Breaking Bad is considered one of the best television shows that ever was partly because it was such an original concept. Yes, there were other TV dramas about suburban drug dealers. But nothing captured the same emotions that Breaking Bad did.
Plus, showrunner Vince Gilligan insisted that he never would have pitched Breaking Bad if he had known about the show Weeds. His inspiration for Walter White’s tale of transforming from a mild-mannered high school chemistry teacher into a ruthless drug lord came out of a daydream Gilligan had when he was broke and on the verge of a mid-life crisis.
‘Breaking Bad’ was Vince Gilligan’s daydream that stuck around
Gilligan graduated from NYU’s Tisch School for the Arts and went on to become a writer for The X-Files, one of his favorite shows. But he hadn’t achieved the level of success he wanted and knew he could do more.
As the 53-year-old director explained to Vanity Fair, “[A friend and I] were just joking around on the phone about what we should do next: Should we be greeters at Wal-Mart? Should we put a meth lab in the back of an R.V. and cook meth and drive around the southwest? And that image…I don’t know, it just stuck with me.”
He was on the brink of a mid-life crisis, just like Walter White
Gilligan recalls that he was only about a year from 40 at the time and believes sticking with the wild idea was a sort of mid-life crisis. However, this potentially negative life event helped his creative process. “I guess that’s why I felt like a kindred spirit with Walter White, because he’s a man who’s having the world’s worst mid-life crisis, at least in my mind,” Gilligan said.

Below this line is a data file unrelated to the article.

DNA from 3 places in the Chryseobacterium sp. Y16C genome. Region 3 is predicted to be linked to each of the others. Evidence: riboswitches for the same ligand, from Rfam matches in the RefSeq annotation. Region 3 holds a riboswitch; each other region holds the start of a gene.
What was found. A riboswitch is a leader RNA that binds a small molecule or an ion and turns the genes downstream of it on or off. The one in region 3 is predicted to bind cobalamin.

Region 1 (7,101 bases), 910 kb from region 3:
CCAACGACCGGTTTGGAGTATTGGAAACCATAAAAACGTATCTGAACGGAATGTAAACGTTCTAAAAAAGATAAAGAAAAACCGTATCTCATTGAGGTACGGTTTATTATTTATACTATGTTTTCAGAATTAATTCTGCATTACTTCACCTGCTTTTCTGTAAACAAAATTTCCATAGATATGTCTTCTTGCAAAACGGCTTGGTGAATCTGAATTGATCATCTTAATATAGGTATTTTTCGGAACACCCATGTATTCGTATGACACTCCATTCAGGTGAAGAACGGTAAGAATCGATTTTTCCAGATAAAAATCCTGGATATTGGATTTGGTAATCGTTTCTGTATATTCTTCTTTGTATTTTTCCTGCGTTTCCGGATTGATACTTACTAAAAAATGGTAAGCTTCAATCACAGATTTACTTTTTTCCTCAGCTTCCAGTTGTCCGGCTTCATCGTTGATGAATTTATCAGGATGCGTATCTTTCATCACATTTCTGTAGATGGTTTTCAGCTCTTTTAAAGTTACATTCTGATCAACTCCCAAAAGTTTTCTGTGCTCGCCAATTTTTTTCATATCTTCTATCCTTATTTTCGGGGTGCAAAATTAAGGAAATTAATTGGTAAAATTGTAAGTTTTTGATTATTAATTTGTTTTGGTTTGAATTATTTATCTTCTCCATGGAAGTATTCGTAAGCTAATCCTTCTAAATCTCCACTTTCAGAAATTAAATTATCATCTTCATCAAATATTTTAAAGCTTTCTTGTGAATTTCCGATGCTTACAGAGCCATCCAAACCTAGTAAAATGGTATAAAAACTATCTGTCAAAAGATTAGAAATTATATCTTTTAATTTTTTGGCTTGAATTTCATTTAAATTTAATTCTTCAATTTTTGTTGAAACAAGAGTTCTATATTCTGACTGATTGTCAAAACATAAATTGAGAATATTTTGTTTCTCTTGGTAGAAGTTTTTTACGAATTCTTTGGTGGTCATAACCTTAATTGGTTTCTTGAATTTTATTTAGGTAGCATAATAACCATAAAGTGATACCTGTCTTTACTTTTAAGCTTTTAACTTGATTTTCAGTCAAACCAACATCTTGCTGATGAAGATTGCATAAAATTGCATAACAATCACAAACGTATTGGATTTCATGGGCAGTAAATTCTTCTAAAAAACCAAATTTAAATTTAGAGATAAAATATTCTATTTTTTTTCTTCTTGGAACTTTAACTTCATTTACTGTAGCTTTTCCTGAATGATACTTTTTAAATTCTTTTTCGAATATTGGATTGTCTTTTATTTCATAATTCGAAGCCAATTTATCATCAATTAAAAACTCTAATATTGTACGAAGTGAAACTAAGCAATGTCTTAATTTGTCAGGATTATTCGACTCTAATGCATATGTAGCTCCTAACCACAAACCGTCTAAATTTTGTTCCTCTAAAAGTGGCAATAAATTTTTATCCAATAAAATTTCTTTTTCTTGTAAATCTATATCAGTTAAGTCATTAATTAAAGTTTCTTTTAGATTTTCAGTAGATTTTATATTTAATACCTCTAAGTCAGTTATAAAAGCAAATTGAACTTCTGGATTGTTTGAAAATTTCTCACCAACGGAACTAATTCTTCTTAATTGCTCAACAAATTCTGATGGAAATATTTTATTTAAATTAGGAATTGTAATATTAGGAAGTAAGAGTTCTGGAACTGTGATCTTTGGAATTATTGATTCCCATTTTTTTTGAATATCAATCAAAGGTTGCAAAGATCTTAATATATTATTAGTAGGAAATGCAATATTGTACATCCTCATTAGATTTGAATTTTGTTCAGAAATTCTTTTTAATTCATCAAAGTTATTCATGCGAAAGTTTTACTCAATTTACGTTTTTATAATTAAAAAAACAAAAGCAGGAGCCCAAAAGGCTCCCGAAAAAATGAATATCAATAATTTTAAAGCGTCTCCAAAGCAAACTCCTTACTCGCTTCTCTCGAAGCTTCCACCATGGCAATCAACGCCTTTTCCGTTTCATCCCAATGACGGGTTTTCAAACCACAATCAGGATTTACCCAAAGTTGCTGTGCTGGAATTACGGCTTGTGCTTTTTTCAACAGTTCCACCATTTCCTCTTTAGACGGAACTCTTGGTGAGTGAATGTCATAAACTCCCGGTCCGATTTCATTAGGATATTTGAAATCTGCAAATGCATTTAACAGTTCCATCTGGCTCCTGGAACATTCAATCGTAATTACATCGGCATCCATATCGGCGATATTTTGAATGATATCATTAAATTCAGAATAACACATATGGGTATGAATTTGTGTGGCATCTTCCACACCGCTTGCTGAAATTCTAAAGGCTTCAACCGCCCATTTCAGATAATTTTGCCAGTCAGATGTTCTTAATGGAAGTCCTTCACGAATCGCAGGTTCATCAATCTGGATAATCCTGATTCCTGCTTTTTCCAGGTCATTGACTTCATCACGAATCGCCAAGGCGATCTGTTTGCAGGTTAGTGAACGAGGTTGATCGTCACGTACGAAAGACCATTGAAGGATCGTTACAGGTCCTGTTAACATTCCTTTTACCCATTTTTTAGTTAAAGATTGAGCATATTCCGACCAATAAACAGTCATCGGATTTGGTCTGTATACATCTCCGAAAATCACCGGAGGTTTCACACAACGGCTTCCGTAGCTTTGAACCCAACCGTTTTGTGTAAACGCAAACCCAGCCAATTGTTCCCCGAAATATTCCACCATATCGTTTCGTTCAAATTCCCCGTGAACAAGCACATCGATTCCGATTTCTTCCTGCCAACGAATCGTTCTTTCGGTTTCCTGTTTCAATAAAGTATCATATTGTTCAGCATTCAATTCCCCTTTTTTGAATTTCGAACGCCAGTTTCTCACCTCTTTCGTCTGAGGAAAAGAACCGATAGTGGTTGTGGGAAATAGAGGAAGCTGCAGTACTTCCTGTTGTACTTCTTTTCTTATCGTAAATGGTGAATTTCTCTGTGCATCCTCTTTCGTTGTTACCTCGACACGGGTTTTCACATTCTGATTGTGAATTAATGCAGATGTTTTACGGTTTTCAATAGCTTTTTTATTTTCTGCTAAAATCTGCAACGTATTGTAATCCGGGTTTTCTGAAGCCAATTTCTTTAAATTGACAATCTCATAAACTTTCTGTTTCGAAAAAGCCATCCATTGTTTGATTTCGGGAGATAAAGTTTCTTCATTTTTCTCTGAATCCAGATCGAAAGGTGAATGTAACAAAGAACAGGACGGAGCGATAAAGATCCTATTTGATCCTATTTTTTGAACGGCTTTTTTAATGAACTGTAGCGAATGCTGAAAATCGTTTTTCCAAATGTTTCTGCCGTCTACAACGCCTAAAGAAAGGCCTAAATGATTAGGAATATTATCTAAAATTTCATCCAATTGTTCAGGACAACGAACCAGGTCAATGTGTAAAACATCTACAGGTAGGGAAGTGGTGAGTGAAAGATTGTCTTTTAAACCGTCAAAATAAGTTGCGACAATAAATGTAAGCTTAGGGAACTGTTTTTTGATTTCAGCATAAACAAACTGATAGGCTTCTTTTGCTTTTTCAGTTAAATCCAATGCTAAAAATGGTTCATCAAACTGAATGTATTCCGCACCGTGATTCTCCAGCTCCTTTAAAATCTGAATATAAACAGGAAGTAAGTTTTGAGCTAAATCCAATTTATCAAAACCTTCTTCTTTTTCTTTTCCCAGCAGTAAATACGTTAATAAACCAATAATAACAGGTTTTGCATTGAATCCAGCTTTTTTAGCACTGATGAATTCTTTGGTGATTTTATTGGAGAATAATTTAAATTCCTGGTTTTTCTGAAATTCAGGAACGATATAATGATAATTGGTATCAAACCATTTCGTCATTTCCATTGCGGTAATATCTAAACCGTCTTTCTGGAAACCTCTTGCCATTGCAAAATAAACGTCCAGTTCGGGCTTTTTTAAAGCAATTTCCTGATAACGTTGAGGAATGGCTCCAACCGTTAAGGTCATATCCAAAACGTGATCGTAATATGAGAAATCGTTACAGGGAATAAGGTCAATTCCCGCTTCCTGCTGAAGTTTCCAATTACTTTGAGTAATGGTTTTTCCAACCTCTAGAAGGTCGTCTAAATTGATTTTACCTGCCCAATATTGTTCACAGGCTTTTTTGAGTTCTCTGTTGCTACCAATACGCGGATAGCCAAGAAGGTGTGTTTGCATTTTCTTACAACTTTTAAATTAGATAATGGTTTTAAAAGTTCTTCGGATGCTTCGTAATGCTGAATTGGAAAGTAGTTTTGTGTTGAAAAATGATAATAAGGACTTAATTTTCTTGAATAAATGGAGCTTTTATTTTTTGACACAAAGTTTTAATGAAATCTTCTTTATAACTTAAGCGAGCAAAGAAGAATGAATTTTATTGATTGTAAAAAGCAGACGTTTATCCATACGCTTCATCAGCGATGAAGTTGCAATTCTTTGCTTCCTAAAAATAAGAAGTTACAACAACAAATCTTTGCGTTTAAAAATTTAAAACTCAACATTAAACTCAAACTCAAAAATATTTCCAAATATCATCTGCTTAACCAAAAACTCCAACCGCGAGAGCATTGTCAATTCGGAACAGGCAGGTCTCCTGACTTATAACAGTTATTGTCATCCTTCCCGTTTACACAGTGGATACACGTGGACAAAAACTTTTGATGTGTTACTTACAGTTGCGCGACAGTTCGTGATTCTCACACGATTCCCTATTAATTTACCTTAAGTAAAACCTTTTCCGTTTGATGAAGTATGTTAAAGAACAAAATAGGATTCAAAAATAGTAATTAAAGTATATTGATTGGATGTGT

After Walt’s terminal cancer diagnosis, it turns out he’s having an “end-of-life” crisis. But either way, Gilligan had personal insight into his motivations, which helped add a huge dose of realism to the show.
Gilligan intentionally made Walt become unlikeable
The genius of Breaking Bad is that it blurred the line between good and evil, making people question who was the villain and who wasn’t — and transforming the protagonist, Walter White, into the antagonist, Heisenberg. Gilligan once famously said that his goal was to create “a story about a man who transforms himself from Mr. Chips into Scarface.”
“Walt [grasped] at straws to continue rationalizing his behavior. He’s a smart man and he can argue with the best of them and even convince himself of the rightness of his course,” Gilligan told Vanity Fair. “But at the end of the day, you have to ask yourself, Is this all bullsh*t? Is he doing it for his family or is he doing it because it makes him feel good, feel like a man.”
Eventually, Walt does admit to Skyler that his motivations weren’t for helping his family anymore — it was because he liked doing it. The hero of the story officially became the villain, and ultimately, that was how he died.
Breaking Bad is a heartbreaking, beautiful, intricate story of how the quest for power can corrupt a person completely. And it’s all thanks to a random daydream Vince Gilligan once had.